Neuroscience seminar periods are used for presentations from visiting neuroscientists and for senior comprehensive presentations/examinations (see below) that are presented by senior Neuroscience majors. Sophomores and junior neuroscience majors are encouraged to attend the seminars and comprehensive exams.
Neuro Seminars are Thursday at 4:30 PM
Neuroscience seminars are open to the public and all are welcome.
- Refreshments served at 4:15 PM.
- Occasionally, Monday Biology Seminars with relevence to Neuroscience are listed (4 PM).
Monday, October 15th, 2018 (Biology Seminar)
Katie Kindt, Ph.D.
National Institutes of Health
National Institute on Deafness and other Communication Disorders
Using transgenic zebrafish to light up hair-cell synapse formation and function
Monday, March 27th, 2017 (Biology Seminar)
Ethan Scott, PhD
Associate Professor, School of Biomedical Sciences, University of Queensland, Australia.
"Sensory Processing in Larval Zebrafish: Perspectives from Whole-Brain Calcium Imaging"
Research Summary - In the Scott Lab, we are interested in the workings of the brain at the level of cells and circuits. We aim to understand how sensory stimuli are perceived and processed in the brain, and how the brain then interprets these stimuli to produce adaptive behaviours. Because of the brain’s extraordinary complexity, these questions are difficult to address by looking at individual cells. The flow of information through the brain relies on the coordinated activity of thousands or millions of cells, and on ensembles of neurons that are active simultaneously. For this reason, our research involves imaging activity in thousands of cells, and seeking salient patterns of activity across these populations. In a range of projects, we characterise the neurons and circuits that respond to various visual, auditory and vestibular stimuli; that play a role in the integration of information from these modalities; and that filter sensory information to produce behaviour. Host: Josef Trapani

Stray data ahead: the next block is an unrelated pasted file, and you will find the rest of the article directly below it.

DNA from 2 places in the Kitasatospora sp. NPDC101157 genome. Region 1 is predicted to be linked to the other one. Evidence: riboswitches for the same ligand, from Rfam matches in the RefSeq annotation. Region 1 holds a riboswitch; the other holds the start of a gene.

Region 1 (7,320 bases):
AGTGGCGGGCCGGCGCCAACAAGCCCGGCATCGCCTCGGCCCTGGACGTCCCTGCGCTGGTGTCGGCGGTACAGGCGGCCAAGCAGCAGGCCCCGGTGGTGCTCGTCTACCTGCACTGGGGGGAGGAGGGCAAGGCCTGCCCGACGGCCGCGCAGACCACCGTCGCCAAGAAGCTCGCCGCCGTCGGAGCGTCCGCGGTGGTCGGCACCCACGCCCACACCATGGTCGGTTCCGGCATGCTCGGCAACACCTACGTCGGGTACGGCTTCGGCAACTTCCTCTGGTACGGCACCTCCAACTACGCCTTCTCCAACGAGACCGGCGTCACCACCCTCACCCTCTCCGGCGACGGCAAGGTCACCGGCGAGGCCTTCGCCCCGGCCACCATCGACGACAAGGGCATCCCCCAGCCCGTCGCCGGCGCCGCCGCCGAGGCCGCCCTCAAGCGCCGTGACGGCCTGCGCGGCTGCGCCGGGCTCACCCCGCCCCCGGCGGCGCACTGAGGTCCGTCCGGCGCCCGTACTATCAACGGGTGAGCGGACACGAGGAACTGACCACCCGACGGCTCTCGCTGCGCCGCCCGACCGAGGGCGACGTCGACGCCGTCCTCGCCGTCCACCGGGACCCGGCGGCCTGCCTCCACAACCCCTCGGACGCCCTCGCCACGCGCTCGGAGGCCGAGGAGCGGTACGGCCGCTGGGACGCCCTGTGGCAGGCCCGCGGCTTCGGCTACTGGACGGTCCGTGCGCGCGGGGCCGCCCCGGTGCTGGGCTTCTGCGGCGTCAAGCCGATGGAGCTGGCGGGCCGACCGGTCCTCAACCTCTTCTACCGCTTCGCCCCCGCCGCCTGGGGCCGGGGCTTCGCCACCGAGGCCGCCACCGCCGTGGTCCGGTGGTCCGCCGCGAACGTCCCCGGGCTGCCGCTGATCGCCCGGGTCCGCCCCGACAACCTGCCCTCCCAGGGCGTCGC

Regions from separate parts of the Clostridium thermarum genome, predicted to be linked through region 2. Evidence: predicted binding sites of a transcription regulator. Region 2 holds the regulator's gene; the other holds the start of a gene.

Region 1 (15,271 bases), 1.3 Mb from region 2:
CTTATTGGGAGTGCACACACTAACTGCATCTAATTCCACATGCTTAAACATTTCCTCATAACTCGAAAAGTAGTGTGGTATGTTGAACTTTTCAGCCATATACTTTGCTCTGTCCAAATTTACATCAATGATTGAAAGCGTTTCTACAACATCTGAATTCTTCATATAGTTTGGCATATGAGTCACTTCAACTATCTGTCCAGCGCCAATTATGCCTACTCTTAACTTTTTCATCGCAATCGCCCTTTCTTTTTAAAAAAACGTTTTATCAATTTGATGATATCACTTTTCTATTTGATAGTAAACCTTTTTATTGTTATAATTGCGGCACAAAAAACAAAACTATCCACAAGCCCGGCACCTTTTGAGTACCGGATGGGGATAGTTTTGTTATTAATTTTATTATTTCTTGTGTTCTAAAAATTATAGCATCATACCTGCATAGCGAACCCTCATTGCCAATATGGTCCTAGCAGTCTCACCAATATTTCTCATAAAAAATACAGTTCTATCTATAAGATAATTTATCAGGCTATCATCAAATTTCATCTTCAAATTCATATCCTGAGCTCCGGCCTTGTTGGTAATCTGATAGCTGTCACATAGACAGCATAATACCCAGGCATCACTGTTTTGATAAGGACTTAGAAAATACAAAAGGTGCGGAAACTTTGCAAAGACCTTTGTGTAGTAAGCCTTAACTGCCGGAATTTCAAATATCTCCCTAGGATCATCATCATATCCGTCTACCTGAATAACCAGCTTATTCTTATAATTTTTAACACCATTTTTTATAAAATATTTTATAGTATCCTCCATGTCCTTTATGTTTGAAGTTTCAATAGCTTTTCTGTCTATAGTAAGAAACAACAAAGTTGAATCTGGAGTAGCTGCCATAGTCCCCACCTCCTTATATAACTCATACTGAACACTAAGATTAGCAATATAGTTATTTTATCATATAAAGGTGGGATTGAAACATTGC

Monday, October 24th, 2016 (Biology Seminar)
Jake Krans, Ph.D.
Associate Professor, Western New England University
"Picking Up the Slack: How Giant Muscle Proteins Buy the Nervous System Time to React"
Seminars from past years: